Another one describing the orthodox religious patriarchal rituals: ‘Buwa ke liye’, a story of a very common member of every village, every family in countryside and even in middle class families.
Tumhare chehre par ugi
Ghani jhurriyon ke peeche jhankta hoon
Aur takleef ki salvation me badlate
Saal dar saal ke aaeene me
Ek kam umr ki ladki dekhta hoon
Jiski maang se sindoor pocha jar aha hai
Haathon ki chudiyan todi ja rahi hain
Gavana hone se pehle
Jiske sahare ki akeli lakadi toot gayi hai
Jo ab moorchit hokar gir padi hai.
[..] santan dharm ka ek abhishap
[..] hamare liye tum ma ho
[..] Aakhir kyon sabki barabari me
tumhe yakin nahi hota?
Bolo, chup mat raho.
With several such poems Gorakh unearthed the subjugated structural ugly truth and stifled emotions woven intricately in the everydayness of mundane living. His poems surfaced muted voices of millions and promised help in exigencies by becoming overt expressions of subdued unwillingness to accept any form of servitude. In the present world when passion for revolution and change are on back foot, and left on the whole is dealing complexity of caste question by shouting ‘jai bheem’ along with ‘laal salaam’, Gorakh’s famous lines, ‘Hamari khawahishon ka naam inqlab hai, hamari khwahishon ka sarvanam inqlab hai, hamari koshishon ka naam inqlab hai, khatam ho loot kis tarah jawab inqlab hai, khatam ho kis tarah sitam jawab inqalab hai, hamare har sawal ka jawab inqalab hai, sabhi purani takaton ka naam inqlab hai.’; echoes in our ear, on drumbeats louder and louder, vents our frustration and relives our tormented soul so to fight Rohit Vemulla and to answer all questions of nations and nationality.
Poets like, Manglesh Dabral, Viren Dangwal, Asad Zaidi, Nilabh, Alok Dhanwa, Kuber Dutt, and many others belong to the radical left progressive writers association, Jan Sanskriti Manch and continue to enrich the vast terrain of Hindi poetry since 1980s. Their poetry undertakes criticism of the bourgeois political parties, caste and class and responded to historical events like Babri Masjid Demolition, Gujarat Massacre and other incidents of state repression. It is important to point out however, that the shift towards needs of urban middle classes and distancing from the working poor peasants of rural India is visible in these poets. The shifting contours of nation, globalization and the workers, peasants and women of neo-liberal state have still not surfaced with strong resonance in their poetry. The rise of Dalit Hindi poetry perhaps is accepting the challenges of resistance and poetry. Yet the contributions of these poets are remarkable highlighting the false consciousness in the Marxian sense and exposing the anti-secular state’s interventions in redefining the regular harmonious existence of the masses.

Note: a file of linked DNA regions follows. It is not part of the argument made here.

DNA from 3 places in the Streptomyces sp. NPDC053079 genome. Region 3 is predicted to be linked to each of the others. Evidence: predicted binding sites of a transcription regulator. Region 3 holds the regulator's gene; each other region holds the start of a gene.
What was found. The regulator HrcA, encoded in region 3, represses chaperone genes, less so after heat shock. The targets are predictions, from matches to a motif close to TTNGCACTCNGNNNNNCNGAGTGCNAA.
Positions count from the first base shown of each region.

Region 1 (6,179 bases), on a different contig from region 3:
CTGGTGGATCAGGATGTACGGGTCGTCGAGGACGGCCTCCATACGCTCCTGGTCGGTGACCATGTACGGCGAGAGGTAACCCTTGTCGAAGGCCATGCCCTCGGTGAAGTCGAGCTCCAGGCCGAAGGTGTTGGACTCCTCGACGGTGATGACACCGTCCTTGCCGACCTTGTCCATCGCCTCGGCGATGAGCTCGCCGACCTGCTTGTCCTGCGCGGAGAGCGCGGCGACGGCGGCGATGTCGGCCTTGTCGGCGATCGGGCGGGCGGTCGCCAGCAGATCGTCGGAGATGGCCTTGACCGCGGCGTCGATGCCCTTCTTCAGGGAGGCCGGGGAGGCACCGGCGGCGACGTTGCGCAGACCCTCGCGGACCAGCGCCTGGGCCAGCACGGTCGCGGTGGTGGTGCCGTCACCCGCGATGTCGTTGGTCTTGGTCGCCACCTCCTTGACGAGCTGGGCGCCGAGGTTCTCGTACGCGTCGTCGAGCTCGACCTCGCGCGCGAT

Manglesh Dabral makes confessions of changing times and addresses the crisis of present time. In his famous poem ‘Letter to Children’, he responds to the crisis and also spreads hope. The lines of the poem are:
“Dear children, we could do nothing for you. You wanted us to join in your games, and you wanted to play ours, you wanted us to become innocent like yourselves.
Dear children, we told you living was a war without end. We sharpened the knives and were the first to use them. Hatred and anger made us blind. Dear children we lied to you.This has been a long night, long as a tunnel, and though the view outside is clouded, we hear the weeping. Children forgive us for sending you there. We lied when we said life was a battleground.”
The poems on Babri Masjid expressed lost of hope in a modern rationalist world and surfaces bold voices of dissent towards state led acrimony and conflict. Rajesh Joshi write, “Mein Hindu hoon aur sharminda hoon, Mein Hindu tha aur sharminda tha, [..]” Another one by Kuber Dutta demonstrates the big jolt on decaying syncretic pluralist tradition of north India leading to intolerance and Hindu euphoria. It is called ‘Bakar Mia’:
banate the khadaoon Ayodhya me
Khadaoon jati thi mandiron mein
Ram ji shukraguzar the Bakar Mian
Allah bhi khush tha
Uske bande ko mil raha tha
Namaz aur samaj Ayodhya me
Ek din jala di gayi
Bakar Miyan ki dukan
Jal gayi khadaoon tamam
Mandiron tak jana tha jinhe
The Hindi poetry and its romance with change and transformation express multiple shades of style and form responding to the socio-political changes and weaves different narratives of political intervention, cultural assertions of local and shared practices and appear as a strong voice for downtrodden masses.
IMAGE : MUKTIBODH
This article is published in The New Leam, JULY Issue( Vol.2 No.13) and available in print version.To buy contact us or write at email@example.com Or visit FlipKart.com
You Liked the article? We’re a non-profit. Support This Endeavour – http://thenewleam.com/?page_id=964